Doing the Right Thing : Page 2 of 2
We went ahead with the probate court proceeding, with the appointment of a guardian ad litem for Jane. He reviewed all of the documents and met with Jane. His report, along with the letters from her three children, the letter from her former employer, and my letter as her physician, were submitted to the court. After two hearings, Jane’s son was granted permission as guardian to order that the nursing home stop assisting his mother with feeding when they gave her food on the basis of her strongly held beliefs and wishes. This was not “neglect” that licensed nursing and social work personnel would be required to report, but rather a thoughtful process of “doing the right thing.”
Facility staff members who had not participated in the family meetings were educated about the process. Comfort measures, including fastidious mouth care, were provided. With at least one of her children by her bedside every day, Jane died peacefully. She was no longer suffering, and she was relieved of her worst nightmare in the way that she had requested.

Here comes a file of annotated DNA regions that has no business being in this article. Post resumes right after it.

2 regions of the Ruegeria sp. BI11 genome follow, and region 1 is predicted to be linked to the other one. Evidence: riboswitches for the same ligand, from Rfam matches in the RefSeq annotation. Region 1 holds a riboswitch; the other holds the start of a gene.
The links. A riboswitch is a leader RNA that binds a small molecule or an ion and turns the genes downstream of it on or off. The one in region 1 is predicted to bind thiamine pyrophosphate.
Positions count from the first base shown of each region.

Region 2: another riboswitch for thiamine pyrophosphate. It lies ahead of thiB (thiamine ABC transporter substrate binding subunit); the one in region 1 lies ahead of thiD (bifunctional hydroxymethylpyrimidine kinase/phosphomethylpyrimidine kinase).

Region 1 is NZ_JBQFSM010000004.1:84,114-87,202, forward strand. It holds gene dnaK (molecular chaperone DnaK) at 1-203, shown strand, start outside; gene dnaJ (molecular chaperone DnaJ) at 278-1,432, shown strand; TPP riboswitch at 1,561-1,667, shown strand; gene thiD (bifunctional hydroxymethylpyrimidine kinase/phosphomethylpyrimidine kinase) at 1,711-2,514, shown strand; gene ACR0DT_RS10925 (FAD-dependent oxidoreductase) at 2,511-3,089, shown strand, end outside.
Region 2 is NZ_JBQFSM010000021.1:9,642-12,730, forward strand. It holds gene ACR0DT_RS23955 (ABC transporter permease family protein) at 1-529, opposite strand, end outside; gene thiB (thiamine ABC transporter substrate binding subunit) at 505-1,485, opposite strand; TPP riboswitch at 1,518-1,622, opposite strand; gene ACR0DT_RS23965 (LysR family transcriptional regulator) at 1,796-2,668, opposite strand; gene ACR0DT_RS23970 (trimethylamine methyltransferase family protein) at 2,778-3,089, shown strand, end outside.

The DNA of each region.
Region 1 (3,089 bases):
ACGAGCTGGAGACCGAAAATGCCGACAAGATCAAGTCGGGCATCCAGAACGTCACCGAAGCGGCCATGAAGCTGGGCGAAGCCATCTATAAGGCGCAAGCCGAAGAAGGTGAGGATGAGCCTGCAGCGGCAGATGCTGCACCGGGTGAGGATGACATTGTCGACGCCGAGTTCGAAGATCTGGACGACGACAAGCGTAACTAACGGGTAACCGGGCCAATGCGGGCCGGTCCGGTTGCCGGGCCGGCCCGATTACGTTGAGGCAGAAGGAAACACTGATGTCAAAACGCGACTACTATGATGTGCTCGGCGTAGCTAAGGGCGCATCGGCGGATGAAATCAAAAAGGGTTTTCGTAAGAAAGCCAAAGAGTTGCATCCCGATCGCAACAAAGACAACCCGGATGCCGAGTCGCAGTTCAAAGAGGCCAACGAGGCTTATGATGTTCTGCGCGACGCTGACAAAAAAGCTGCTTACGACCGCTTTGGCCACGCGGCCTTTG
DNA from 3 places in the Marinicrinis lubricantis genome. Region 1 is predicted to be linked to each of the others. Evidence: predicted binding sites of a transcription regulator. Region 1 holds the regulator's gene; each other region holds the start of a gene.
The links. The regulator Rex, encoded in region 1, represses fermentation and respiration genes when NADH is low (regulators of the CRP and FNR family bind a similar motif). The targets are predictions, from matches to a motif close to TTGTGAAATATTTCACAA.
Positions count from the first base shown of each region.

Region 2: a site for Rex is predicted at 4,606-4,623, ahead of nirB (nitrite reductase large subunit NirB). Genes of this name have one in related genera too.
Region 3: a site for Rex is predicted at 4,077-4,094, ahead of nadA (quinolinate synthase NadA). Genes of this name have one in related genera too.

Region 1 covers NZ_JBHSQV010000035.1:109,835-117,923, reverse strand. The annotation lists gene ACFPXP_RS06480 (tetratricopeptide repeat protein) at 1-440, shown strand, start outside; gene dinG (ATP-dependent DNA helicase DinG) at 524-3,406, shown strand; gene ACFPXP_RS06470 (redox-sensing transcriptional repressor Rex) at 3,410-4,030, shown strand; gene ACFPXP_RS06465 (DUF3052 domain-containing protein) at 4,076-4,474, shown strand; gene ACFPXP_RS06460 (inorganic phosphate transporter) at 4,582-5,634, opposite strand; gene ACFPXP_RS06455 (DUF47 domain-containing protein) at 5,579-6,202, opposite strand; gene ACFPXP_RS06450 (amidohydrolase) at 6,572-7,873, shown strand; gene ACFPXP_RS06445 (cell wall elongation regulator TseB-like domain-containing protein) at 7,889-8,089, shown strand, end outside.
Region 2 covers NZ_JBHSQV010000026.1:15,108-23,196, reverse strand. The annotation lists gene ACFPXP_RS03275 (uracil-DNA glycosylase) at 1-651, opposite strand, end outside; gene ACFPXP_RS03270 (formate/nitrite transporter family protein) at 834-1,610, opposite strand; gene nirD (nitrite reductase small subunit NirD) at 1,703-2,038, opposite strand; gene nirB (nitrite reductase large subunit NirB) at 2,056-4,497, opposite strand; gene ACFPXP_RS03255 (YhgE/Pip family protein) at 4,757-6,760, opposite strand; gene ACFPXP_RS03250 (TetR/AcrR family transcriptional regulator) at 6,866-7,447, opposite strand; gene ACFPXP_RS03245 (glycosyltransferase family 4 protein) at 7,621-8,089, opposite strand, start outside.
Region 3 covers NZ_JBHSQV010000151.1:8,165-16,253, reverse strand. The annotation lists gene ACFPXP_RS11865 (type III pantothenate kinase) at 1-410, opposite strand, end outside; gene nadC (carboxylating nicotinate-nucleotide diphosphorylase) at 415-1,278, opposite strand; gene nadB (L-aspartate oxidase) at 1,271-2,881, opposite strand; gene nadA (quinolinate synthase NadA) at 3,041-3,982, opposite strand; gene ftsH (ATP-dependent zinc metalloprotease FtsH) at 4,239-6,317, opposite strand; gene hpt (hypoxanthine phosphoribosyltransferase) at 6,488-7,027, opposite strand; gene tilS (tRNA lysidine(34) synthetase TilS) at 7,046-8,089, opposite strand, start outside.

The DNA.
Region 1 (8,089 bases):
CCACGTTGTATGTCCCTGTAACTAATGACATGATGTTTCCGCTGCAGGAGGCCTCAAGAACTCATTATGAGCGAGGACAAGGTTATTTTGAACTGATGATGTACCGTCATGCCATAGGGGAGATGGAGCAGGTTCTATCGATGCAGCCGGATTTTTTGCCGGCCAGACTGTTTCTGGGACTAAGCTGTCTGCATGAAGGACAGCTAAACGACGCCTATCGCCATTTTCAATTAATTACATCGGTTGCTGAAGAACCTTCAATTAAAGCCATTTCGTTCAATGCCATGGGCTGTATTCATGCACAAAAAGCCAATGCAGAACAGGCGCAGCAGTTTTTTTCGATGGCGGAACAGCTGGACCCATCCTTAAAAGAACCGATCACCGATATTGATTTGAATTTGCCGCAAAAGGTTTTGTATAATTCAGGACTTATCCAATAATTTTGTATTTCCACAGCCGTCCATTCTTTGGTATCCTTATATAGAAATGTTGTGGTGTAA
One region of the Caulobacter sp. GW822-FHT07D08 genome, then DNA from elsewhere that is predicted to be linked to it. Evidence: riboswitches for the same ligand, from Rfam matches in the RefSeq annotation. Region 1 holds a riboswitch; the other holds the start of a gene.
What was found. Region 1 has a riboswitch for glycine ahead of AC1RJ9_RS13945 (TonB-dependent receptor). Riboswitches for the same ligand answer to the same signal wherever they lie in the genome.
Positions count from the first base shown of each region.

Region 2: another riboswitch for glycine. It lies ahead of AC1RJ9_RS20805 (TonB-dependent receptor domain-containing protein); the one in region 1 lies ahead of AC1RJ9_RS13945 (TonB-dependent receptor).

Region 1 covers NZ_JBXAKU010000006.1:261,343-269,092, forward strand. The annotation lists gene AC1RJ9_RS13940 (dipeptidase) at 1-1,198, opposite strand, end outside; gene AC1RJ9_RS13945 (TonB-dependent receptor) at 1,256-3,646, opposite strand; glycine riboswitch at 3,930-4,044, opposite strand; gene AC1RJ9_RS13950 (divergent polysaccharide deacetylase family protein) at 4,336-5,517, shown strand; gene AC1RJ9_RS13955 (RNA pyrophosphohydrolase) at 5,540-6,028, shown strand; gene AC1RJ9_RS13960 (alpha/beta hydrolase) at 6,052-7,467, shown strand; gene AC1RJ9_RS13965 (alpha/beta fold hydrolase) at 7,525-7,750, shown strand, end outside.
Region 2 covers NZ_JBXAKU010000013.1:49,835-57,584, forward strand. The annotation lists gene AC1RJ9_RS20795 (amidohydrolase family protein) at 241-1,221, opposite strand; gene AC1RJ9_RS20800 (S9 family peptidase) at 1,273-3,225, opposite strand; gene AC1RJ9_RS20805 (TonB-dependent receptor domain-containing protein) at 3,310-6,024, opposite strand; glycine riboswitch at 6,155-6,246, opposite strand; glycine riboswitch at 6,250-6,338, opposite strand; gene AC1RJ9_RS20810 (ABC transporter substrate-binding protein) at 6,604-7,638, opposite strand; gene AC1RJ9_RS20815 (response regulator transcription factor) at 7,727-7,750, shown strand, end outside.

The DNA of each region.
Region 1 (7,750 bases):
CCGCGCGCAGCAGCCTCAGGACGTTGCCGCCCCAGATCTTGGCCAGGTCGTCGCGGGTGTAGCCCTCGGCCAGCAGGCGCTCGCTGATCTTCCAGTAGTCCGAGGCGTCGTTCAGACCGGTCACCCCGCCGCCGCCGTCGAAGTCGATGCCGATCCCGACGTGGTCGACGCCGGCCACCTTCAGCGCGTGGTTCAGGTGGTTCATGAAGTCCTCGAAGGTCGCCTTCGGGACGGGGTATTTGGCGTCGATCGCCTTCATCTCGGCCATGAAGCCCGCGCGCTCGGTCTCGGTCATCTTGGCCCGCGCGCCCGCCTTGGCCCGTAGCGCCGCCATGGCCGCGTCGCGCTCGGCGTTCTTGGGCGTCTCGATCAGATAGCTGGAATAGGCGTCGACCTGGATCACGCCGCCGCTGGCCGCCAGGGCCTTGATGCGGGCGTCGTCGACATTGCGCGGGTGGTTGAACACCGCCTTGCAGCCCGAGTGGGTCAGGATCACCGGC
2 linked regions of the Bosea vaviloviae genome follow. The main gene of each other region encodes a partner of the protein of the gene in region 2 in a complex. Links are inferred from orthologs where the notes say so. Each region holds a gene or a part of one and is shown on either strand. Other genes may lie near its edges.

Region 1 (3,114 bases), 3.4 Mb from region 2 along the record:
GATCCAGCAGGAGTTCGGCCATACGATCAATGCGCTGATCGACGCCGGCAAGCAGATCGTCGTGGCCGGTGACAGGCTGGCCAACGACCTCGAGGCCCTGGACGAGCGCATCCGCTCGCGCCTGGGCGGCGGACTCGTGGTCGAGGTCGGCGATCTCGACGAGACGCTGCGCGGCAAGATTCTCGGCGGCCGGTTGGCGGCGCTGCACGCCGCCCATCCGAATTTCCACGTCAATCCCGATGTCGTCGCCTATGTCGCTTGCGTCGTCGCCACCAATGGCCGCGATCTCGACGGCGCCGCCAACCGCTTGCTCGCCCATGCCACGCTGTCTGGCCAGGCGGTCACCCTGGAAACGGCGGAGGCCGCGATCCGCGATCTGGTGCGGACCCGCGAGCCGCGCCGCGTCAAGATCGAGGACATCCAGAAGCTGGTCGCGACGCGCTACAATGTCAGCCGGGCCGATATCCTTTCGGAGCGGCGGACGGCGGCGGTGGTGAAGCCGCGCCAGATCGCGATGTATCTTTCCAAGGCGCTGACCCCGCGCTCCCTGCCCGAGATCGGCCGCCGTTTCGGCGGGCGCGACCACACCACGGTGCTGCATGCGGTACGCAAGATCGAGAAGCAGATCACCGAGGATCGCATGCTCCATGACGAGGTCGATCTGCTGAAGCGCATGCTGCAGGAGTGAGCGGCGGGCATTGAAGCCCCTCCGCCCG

After Jane’s death, all of the people involved continued to think about the issues this case raised. Many of us felt we needed to amend our own advance directives to provide specific guidance for family members if a situation like what occurred with Jane ever arose for us. Most endorsed a statement similar to one drawn up by my palliative care colleague: “If I become severely demented or suffer some other permanent or terminal alteration of consciousness, such that I cannot recognize and interact with my loved ones and cannot feed myself, I wish to be allowed to die without oral nutrition and hydration, undergoing only such treatments as are needed to make me comfortable, but none intended to have the effect of extending or preserving my life.”
As we increasingly treat heart disease, infections, kidney failure, and many forms of cancer effectively and patients are living longer, dementia is becoming a more common terminal diagnosis, and a source of terrible suffering. Therefore, we should think of Jane’s situation and thank her family for having the courage and strength to carry out their mother’s wishes, “doing the right thing,” while educating us about what that might mean for the rest of us.
Dr. Singer reports having served as an expert witness in malpractice and liability cases. Dr. Clary reports no relevant financial relationships.